Saturday 20 February 2010 | Published in Regional
The initial cyclone Pat assessment report on building damages on the island of Aitutaki has helped authorities identify the families in most need of emergency housing equipment including tarpaulins and tents.
The initial building damage survey was conducted by the Ministry of Infrastructure and Planning, Red Cross, Telecom Cook Islands and Public Health and results were released in a report on February 15.
The survey found that of the 762 buildings on the island, 388 sustained damages ranging from minor to being completely destroyed.
The report states that the majority of structural damage assessed was associated with older constructions (over 25 years).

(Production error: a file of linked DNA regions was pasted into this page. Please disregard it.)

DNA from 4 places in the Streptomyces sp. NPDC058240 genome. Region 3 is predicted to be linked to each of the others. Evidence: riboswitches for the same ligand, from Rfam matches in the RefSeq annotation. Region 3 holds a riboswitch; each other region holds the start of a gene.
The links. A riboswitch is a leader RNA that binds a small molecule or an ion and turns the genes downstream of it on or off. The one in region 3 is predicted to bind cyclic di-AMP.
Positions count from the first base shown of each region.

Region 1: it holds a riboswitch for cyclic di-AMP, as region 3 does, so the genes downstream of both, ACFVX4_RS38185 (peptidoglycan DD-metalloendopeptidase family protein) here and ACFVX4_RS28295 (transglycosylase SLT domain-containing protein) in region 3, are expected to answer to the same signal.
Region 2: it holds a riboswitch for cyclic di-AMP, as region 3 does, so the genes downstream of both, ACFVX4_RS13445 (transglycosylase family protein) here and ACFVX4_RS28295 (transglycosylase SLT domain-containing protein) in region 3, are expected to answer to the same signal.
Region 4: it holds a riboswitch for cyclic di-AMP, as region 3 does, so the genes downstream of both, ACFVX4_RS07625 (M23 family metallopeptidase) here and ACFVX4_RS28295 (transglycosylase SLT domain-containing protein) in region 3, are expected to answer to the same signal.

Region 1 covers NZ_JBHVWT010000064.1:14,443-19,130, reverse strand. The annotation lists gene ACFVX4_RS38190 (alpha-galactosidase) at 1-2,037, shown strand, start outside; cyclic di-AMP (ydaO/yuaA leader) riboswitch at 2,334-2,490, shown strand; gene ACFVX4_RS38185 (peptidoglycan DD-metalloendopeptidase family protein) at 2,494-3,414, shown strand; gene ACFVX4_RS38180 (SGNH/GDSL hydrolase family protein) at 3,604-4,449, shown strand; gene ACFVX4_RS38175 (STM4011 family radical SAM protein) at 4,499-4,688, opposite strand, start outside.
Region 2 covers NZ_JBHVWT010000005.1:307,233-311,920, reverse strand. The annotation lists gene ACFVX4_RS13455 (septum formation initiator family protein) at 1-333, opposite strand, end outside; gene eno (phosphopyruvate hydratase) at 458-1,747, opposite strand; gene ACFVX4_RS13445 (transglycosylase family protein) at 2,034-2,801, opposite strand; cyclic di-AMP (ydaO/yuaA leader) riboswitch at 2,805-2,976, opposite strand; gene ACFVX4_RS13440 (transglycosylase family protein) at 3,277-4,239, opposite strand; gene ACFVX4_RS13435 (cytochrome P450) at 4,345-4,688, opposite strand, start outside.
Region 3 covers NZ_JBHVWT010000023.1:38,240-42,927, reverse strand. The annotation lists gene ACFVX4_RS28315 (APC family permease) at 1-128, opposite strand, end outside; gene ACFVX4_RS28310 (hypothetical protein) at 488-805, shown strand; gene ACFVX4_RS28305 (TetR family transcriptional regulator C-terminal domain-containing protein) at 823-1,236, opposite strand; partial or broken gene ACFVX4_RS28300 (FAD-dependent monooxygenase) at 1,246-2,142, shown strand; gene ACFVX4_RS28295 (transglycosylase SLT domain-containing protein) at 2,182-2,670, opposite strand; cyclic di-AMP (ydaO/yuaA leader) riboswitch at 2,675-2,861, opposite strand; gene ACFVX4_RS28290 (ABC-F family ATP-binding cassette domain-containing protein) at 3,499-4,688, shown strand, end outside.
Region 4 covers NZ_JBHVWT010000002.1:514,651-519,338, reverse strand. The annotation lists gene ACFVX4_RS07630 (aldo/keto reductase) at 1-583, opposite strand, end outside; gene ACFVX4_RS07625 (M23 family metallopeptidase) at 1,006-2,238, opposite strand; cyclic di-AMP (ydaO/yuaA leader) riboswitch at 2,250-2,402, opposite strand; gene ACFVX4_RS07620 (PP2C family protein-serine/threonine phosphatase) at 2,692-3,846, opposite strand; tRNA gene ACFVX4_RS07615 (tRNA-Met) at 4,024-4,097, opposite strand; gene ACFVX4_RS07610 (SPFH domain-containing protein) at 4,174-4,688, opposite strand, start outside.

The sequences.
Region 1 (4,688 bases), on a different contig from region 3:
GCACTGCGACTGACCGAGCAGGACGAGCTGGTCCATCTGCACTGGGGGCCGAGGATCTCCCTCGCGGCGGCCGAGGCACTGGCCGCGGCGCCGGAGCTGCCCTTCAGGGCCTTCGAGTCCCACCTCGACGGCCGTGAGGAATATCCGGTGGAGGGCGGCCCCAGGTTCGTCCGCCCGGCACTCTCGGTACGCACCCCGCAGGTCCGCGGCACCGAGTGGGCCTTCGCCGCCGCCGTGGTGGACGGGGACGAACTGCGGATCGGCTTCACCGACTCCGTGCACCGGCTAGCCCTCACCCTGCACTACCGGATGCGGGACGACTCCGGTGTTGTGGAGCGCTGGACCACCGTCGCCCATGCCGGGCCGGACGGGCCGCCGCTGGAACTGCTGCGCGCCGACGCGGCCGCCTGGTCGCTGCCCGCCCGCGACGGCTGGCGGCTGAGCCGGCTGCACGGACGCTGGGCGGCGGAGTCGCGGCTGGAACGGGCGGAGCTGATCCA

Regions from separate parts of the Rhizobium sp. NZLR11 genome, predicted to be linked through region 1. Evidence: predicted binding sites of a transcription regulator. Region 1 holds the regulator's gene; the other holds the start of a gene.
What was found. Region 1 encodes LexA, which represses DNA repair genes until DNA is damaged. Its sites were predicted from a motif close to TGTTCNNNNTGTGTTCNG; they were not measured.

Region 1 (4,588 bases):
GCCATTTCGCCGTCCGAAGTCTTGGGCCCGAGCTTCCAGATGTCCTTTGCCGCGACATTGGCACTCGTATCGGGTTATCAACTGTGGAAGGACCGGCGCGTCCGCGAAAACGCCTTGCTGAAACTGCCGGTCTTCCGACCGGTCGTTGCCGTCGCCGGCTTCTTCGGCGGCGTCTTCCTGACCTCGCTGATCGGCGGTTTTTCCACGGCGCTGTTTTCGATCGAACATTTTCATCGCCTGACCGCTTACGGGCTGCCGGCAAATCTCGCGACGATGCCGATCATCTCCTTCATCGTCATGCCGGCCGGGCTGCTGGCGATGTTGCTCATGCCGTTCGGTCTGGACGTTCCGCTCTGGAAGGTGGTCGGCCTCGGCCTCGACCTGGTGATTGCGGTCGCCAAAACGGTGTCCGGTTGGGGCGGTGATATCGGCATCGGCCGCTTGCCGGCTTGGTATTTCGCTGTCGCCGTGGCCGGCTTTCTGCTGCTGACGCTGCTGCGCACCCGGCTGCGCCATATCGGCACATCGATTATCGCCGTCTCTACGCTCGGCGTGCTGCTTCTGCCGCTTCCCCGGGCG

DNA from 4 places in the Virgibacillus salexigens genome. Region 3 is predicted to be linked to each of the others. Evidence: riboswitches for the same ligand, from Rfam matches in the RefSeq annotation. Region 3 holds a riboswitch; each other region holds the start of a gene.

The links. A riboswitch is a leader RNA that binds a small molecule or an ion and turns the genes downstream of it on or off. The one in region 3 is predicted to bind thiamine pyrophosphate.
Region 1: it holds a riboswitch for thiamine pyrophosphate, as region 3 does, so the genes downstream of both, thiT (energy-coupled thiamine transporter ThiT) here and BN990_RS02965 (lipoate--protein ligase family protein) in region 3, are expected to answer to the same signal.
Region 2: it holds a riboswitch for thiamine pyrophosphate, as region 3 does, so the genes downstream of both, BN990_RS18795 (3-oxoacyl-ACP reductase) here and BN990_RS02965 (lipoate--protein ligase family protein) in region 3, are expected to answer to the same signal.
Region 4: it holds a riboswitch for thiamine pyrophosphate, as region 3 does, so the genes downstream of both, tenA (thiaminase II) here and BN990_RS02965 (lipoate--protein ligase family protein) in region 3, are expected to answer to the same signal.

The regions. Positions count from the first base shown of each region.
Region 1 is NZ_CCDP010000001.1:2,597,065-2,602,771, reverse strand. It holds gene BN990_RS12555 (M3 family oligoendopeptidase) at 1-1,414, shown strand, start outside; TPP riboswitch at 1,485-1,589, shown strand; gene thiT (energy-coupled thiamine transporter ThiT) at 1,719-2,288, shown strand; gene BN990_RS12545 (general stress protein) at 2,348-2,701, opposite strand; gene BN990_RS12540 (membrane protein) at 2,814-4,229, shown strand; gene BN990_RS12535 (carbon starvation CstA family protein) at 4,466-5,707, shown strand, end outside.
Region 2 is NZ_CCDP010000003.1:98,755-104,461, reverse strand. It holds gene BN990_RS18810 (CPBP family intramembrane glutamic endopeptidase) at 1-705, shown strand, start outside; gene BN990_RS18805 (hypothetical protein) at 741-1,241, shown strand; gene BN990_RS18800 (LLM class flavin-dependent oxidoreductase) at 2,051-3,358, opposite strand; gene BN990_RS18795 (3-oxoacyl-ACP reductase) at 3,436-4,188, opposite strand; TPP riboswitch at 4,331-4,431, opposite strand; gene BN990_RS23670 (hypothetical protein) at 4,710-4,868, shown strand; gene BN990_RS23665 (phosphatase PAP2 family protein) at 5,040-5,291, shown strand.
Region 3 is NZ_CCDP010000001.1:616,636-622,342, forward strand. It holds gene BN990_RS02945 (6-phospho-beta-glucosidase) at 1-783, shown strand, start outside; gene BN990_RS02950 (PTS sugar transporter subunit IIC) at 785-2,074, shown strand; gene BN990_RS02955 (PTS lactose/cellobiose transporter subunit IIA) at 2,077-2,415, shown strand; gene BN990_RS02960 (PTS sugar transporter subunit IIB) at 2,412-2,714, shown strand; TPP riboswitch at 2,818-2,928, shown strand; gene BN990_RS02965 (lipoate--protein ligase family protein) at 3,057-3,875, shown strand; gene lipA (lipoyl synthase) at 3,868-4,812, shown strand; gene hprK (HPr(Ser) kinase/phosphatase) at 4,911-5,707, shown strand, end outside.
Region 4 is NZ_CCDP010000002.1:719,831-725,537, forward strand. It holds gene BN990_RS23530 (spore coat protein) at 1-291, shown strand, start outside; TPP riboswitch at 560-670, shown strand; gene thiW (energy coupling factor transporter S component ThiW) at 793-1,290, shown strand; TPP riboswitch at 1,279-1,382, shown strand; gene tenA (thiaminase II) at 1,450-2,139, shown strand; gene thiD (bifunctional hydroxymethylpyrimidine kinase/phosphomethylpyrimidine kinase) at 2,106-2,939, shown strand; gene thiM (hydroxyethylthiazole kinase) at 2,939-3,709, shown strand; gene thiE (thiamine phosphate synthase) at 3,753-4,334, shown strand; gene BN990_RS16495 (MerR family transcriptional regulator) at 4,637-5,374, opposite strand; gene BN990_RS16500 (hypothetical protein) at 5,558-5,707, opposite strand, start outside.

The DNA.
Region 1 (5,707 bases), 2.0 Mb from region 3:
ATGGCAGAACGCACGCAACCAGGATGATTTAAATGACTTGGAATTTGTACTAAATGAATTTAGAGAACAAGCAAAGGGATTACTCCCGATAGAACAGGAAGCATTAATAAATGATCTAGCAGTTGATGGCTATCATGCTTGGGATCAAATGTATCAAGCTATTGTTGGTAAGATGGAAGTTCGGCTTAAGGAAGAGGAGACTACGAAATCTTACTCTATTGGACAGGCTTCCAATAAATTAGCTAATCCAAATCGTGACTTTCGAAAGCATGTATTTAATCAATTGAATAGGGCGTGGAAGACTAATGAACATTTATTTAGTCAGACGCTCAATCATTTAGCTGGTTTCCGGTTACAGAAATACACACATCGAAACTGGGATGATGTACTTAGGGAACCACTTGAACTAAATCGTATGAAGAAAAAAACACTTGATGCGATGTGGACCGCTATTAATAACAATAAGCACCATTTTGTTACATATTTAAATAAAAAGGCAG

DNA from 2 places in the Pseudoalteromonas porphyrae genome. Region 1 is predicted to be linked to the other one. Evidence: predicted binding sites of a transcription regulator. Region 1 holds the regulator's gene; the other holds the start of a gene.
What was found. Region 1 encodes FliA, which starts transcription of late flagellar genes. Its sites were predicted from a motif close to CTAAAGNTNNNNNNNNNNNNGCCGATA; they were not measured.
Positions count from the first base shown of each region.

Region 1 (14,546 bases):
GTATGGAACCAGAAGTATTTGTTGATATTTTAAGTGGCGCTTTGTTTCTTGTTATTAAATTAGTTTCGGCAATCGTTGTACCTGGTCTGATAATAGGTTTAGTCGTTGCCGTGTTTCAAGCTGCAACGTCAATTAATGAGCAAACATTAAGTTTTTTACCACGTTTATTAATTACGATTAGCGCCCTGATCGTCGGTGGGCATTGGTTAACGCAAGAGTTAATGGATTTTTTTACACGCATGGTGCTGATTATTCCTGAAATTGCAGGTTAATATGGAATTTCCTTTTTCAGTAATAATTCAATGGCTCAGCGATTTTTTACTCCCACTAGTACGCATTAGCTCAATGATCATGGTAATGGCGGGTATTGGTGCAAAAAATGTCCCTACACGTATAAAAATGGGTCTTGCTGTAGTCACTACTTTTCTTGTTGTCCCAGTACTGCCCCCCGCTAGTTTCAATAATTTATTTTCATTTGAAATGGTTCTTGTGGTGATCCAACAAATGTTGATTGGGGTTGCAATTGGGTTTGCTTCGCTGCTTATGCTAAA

The older structures were primarily built of lower standard and were more likely to have deteriorated components such as corrosions, rot and insect attack which lead to the reduction of strength in the building.
The report goes on to say that from the assessment it was clear that the majority of the building failures was the roof structure.
The failures seem to occur at the purlin and rafter connections whereby the roofing sheetings were still attached to the purlins.
The report recommends that for the rebuilding or upgrade of all damage buildings – the fixings from the roofing sheeting/purlin/rafter/wall/foundations, and not just from roofing sheets to purlin or purlin to rafter, needs to be addressed.
Inspection of structural element to all buildings especially in the tie down systems will need to be checked that they are structurally sound and will continue to perform in future cyclone(s).
There may be a need to review the design wind speed forces, of the Cook Islands Building Code with the likelihood of newer buildings to be designed to higher wind speeds as experienced by Cyclone Pat.